The common oak (Quercus robur) is a majestic, slow-growing tree. Red oak (Quercus rubra) and scarlet oak (Quercus coccinea) are noted for their stunning autumn colour. Peter’s favourite is the less well-known willow oak (Quercus phellos). It’s a medium-sized tree, growing to 18m, with unusually thin, narrow leaves that give good shade and throw brilliant orange autumn colour.


Aka: Zelkova serrata
Features: up to 25m, 5m+ wide, spreading crown, deciduous

Grows best in a moist but well-drained location. However, it’s adaptable, tolerant of heat, little water, nutrient-poor soils, and a wide pH range. Prefers full or part sun. Insignificant small green flowers and new shoots tinged with purple appear in spring. Light green summer foliage is small and elegant. Autumn colours are golden yellow to rusty brown. Smooth bark, in dappled grey and brown. Prized for its timber.


If you want to plant majestic trees, but suspect you’ll move on before they’re grown, put them in a spot that’s easy to see from a public road.

I love encouraging children to take ‘ownership’ of a majestic tree. Get them to help plant it, and take a photo beside the little stick. It may not mean a lot to them when they’re small, but it can be thrilling for them to go back as an adult.

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A number of spreading trees can provide excellent shelter for your stock from cold, wet weather, but a single spreading tree isn’t the best choice.

Stock like shade from the sun and shelter from the cold. If they spend a large part of the year camping (and defecating) under one tree, nutrients are concentrated into one small area.

The condensed volume of traffic also turns the grass under the tree into mud. This can result in an accumulation of bacteria in the ground, which can be detrimental to newborn stock and cause health issues such as footrot.

Sheryn’s tips:

• Plant tall, narrow trees such as the Lombardy poplar or the upright English oak Quercus robera Fastigiata. Their shadows, and the stock, will move with the sun, or;
• create a ‘loose canopy’ using several trees scattered throughout the paddock. Space them far enough apart to let sunshine hit the grass, but close enough to provide an ‘umbrella’ of shelter.


A change in leaf colour is triggered by cold weather in autumn. The basics are plants stop producing chlorophyll (which is green), breaking down and using up the remaining chlorophyll in its leaves. This exposes the underlying pigments of yellow and red.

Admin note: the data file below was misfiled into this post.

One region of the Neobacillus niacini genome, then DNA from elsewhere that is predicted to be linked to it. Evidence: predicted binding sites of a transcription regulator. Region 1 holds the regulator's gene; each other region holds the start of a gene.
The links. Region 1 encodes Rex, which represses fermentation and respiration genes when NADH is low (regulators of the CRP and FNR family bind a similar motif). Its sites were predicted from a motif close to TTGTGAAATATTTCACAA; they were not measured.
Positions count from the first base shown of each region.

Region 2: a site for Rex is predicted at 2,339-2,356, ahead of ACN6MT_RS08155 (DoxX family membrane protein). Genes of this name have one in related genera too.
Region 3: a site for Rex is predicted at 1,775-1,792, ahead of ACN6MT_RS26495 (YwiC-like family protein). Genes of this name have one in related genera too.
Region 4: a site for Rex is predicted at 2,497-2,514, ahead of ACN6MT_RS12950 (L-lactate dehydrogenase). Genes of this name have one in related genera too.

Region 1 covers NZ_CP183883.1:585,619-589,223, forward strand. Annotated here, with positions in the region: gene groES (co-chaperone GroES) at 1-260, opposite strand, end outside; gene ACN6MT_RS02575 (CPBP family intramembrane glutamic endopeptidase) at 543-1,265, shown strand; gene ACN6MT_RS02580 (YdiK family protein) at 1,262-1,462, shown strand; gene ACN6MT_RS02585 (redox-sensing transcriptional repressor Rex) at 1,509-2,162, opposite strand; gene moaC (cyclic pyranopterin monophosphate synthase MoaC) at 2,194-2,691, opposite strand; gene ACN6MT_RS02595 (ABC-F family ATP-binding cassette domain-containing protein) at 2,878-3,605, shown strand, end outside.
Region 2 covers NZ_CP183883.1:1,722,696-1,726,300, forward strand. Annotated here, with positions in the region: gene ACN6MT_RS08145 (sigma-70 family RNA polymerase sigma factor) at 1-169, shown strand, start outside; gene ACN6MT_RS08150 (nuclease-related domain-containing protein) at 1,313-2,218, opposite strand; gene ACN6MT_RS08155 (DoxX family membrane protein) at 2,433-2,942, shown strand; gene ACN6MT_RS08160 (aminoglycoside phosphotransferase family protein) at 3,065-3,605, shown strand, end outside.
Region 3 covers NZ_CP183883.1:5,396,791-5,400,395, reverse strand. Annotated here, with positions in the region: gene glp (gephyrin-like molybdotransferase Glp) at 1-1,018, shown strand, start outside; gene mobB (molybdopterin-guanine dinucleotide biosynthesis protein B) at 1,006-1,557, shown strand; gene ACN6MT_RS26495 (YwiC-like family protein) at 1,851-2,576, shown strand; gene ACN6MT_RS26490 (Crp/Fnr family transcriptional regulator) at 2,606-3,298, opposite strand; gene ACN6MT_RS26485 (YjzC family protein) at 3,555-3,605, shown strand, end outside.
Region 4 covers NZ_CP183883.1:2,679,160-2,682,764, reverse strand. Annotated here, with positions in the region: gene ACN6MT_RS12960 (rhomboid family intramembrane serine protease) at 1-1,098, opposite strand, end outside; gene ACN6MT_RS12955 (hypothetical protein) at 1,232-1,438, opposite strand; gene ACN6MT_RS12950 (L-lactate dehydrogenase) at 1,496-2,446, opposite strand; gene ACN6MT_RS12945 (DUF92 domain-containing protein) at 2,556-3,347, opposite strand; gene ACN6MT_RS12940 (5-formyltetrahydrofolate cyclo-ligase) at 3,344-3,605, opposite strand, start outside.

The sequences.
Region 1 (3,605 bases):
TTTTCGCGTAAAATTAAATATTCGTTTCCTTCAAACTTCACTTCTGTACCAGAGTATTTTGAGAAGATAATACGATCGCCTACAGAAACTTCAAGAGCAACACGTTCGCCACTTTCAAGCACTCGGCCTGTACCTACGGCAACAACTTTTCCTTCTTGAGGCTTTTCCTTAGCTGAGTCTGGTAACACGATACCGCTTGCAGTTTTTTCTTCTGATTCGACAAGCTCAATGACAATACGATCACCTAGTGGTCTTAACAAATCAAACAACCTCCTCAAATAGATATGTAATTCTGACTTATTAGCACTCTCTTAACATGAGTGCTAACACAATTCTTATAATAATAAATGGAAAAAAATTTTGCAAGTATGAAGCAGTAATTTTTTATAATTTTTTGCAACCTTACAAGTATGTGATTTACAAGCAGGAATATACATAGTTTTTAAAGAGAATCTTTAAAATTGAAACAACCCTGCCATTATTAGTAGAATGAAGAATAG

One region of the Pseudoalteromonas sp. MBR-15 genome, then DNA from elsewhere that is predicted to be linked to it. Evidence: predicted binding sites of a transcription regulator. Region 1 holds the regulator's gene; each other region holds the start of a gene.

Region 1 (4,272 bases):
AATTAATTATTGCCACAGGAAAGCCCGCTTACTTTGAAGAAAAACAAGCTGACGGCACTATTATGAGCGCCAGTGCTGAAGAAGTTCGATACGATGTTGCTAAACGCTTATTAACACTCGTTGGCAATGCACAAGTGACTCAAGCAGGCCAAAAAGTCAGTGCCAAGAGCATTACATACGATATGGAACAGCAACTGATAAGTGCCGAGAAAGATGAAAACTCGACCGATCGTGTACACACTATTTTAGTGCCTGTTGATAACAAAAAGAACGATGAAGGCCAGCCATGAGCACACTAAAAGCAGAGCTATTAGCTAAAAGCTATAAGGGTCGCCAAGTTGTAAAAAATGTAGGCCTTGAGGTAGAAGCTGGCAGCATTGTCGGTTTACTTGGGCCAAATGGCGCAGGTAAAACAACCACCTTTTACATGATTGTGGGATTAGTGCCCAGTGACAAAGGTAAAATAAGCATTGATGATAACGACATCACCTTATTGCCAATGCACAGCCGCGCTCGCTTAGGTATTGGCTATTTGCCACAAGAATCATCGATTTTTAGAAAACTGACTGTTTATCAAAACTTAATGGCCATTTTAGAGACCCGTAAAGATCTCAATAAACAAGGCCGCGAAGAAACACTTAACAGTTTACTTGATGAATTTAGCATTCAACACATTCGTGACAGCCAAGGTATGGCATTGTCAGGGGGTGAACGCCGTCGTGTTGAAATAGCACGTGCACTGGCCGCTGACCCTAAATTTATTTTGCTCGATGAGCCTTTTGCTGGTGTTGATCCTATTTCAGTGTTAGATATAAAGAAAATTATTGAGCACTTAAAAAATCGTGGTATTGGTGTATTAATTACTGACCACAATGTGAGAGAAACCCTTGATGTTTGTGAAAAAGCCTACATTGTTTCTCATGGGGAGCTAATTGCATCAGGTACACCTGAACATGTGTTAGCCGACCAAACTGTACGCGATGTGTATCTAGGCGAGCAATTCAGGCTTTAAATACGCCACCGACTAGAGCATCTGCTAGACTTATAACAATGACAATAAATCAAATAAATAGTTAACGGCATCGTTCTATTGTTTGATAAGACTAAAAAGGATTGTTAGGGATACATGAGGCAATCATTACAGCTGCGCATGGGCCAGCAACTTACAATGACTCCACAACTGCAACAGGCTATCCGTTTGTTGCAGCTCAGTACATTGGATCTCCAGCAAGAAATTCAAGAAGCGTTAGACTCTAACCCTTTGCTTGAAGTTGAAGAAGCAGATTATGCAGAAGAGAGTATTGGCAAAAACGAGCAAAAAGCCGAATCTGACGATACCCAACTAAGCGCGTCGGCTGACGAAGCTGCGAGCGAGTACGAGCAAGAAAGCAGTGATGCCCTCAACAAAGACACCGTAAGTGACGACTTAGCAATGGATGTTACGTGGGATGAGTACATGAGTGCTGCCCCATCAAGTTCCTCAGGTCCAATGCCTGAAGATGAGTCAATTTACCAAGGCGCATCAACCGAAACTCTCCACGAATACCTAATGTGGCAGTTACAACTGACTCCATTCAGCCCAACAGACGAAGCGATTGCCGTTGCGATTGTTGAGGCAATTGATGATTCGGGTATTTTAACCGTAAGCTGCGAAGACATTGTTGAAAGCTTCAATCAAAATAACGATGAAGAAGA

However, it’s a complex subject. Check out the fascinating read on research into autumn leaves (Why Does Fall Foliage Turn So Red and Fiery? It Depends) on the New York Times website (www.nytimes.com)


This is one tree Peter rues planting, ironically known as the Tree of Heaven (Ailanthus altissima). The main tree is long gone. What you’re seeing are suckers, still coming up from the roots two years later. These are regularly mowed off (using a tractor) but keep sprouting, tall and strong.

It’s a good demonstration of just how far a big tree’s roots will spread. Suckers are coming up at least 50m from the original trunk. Peter suspects they go further than that, but the driveway nearby stops them sprouting.

Many others aren’t suitable paddock trees, mostly imported exotics that can become weedy in our climate. They’re often regionally specific; what’s considered a weed in Northland may be a useful and beneficial tree in Southland.

Despite the main tree being cut down more than two years ago, suckers continue to sprout.

Peter and I both like the Taiwanese cherry for its stunning pink flowers that draw tui in by the dozen. DOC isn’t so keen as the birds spread the seeds into native forests, where they sprout like weeds. I also like the strawberry dogwood for its pretty spring flowers, and my pigs enjoy the autumn fruit, but it also infests native bush.

Gleditsia or honey locusts are beautiful trees that fix nitrogen in the soil and drop sweet pods for stock food. But some varieties have thorns long and hard enough to pierce a gumboot. To Peter’s son Robb’s disgust, they’ve even punctured an expensive tractor tyre. If you want to grow a honey locust, choose a thornless variety.

Trees such as yew and oleander are toxic to livestock, and macrocarpa (Cupressus macrocarpa) can cause stillbirths in cattle, sheep, and horses.

Sheryn’s tip: Check with your regional council for a list of banned trees or those not encouraged in your area.


The most beneficial trees for livestock

NZ Lifestyle Block This article first appeared in NZ Lifestyle Block Magazine.